Core Values and Leadership Are Equally Essential

A true test of one’s philosophy and leadership skills comes when the fire is hot. It’s easy to be a leader during smooth sailing times. However, in times of stress, one needs to implement actions reflective of sound core values. Coaches, by default, are placed in a position where their values and leadership are tested daily. Without question, reflecting on one’s core values and honing leadership skills is time well spent.

The current protests on college campuses across the country present challenges for collegiate administrators. It amazes me how decision-makers become invisible, creating a leadership vacuum when the heat is turned up. How administrators deal (or not deal) with ongoing protests begs the question of who is in charge and what moral compass is being followed. University administrators are undoubtedly intellectually gifted and have a history of leadership capabilities. However gifted or knowledgeable, an administrator (or coach) must have a clear compass to guide decision-making in difficult times. Current events underscore the importance of clarity of mission and the leadership talent to communicate your mission in a frank and direct manner. 

Ben Sasse, President, University of Florida

One example of leadership and clarity came from the University of Florida President Ben Sasse, who quickly disbanded campus protests with the statement, “This is not complicated: The University of Florida is not a daycare, and we do not treat protesters like children—they knew the rules, they broke the rules, and they’ll face the consequences.”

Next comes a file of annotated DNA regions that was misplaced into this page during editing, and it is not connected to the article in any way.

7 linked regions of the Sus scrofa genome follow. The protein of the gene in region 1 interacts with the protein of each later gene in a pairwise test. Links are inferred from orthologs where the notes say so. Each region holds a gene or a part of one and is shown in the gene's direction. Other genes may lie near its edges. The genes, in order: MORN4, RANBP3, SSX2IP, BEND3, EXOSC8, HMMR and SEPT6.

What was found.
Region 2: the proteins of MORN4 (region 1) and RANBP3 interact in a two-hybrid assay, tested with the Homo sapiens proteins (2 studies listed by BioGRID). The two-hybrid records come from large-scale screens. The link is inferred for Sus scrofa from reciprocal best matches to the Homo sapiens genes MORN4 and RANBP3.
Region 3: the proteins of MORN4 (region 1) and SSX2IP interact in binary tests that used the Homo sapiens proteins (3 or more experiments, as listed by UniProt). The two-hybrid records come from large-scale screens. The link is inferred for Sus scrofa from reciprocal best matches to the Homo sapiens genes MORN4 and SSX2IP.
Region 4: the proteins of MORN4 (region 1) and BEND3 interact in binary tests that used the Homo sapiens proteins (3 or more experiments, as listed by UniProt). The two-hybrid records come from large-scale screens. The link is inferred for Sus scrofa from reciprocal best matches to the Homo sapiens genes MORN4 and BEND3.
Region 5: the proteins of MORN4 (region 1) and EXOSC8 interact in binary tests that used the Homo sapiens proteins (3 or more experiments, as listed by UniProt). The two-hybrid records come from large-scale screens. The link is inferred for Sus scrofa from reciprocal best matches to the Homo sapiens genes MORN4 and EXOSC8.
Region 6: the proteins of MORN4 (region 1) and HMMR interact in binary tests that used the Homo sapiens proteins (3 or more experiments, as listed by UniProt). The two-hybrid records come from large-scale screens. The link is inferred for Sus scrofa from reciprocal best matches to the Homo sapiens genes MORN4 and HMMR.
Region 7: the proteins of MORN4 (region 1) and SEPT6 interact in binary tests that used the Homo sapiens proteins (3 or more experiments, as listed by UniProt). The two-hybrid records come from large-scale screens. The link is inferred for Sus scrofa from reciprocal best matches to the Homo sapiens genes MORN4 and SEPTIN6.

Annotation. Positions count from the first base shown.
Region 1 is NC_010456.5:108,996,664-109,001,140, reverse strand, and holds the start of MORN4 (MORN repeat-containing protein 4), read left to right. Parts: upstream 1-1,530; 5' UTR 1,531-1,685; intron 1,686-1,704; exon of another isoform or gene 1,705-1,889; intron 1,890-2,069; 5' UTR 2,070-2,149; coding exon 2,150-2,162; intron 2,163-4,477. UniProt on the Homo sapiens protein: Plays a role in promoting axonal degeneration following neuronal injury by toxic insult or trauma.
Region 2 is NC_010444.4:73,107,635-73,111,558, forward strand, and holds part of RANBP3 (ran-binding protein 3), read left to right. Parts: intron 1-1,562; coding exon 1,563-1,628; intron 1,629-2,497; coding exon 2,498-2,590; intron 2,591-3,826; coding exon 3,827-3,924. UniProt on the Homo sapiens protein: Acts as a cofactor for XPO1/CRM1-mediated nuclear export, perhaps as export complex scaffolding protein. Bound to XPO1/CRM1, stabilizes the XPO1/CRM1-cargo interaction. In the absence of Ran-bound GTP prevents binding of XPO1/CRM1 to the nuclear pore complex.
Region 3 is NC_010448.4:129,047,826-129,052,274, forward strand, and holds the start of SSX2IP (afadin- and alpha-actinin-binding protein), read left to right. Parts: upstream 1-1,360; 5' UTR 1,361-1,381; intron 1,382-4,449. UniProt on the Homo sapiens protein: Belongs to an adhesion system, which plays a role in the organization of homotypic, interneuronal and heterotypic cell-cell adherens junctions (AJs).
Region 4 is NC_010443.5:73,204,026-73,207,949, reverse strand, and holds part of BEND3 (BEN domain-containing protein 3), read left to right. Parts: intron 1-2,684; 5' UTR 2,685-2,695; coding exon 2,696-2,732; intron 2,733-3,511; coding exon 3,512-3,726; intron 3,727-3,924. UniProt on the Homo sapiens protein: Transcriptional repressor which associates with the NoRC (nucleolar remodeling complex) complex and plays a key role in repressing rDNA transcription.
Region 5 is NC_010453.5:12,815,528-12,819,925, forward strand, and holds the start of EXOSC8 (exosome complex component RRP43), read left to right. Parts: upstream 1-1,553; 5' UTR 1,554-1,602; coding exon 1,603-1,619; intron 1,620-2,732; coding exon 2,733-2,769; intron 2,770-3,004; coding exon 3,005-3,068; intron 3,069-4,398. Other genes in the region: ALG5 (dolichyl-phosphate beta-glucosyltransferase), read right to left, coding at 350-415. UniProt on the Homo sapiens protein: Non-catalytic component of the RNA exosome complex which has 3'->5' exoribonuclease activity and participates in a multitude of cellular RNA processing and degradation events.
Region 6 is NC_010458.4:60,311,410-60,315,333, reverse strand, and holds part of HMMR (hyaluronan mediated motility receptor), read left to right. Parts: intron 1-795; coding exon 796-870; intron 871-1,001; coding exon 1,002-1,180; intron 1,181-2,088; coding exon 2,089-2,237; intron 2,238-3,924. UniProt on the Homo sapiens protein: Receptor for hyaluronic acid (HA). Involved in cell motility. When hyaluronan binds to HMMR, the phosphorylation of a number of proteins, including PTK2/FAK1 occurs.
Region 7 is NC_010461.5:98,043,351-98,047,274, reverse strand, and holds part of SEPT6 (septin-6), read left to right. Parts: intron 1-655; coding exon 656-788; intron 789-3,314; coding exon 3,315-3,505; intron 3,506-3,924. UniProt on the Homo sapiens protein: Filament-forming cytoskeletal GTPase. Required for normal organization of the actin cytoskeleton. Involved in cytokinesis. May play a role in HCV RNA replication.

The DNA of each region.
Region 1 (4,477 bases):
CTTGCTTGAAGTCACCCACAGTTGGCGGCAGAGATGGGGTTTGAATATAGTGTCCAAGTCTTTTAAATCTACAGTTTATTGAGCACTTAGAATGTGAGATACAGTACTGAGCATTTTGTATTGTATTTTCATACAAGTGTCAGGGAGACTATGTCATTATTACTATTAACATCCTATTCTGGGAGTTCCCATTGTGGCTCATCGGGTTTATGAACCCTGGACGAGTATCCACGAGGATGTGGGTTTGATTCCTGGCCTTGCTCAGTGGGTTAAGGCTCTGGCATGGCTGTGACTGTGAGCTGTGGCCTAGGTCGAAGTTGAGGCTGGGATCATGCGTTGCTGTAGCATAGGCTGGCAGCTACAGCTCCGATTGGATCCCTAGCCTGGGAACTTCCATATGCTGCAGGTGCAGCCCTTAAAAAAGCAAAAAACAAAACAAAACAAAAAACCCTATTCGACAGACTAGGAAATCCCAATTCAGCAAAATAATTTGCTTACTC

Another example of leadership was Northwestern University, which gave the protestors a litany of goodies in a desperate attempt to squelch campus unrest. 

  • The University will support visiting Palestinian faculty and students at risk (funding two faculty members per year for two years and providing the total cost of attendance for five Palestinian undergraduates to attend Northwestern for the duration of their undergraduate careers). 
  • The University commits to fundraise to sustain this program beyond this current commitment. 
  • The University will provide immediate temporary space for MENA/Muslim students.  
  • The University will provide and renovate a house for MENA/Muslim students that is conducive to community building as soon as practicably possible upon completion of the Jacobs renovation (Expected 2026). 
  • The University will engage students in a process dedicated to ensuring additional support for Jewish and Muslim students within Student Affairs/Religious & Spiritual Life. 
  • The University will include students in a process dedicated to implementing broad input on University dining services, including residential and retail vendors on campus. 

Administrators at both institutions provided leadership. One can agree or disagree with the decisions made. I’d like to know if Northwestern’s leadership decisions reflected its core values or if it was a desperate attempt to make protestors disappear (until the next time). 

Coaches can learn from the events taking place on collegiate campuses. As tumultuous as college campuses have been recently, collegiate athletics is undergoing similar turbulence. Although there aren’t protestors on the campus quad, the transfer portal and NIL policies have placed collegiate administrators, coaches, and players in uncharted waters. Coaches must deal with situations related to recruiting and maintaining their rosters, which I never had to face in my collegiate career. Equally, players are also making choices, financial or otherwise, that their predecessors did not face. Both parties would be advised to examine their core philosophies to deal with the current environment.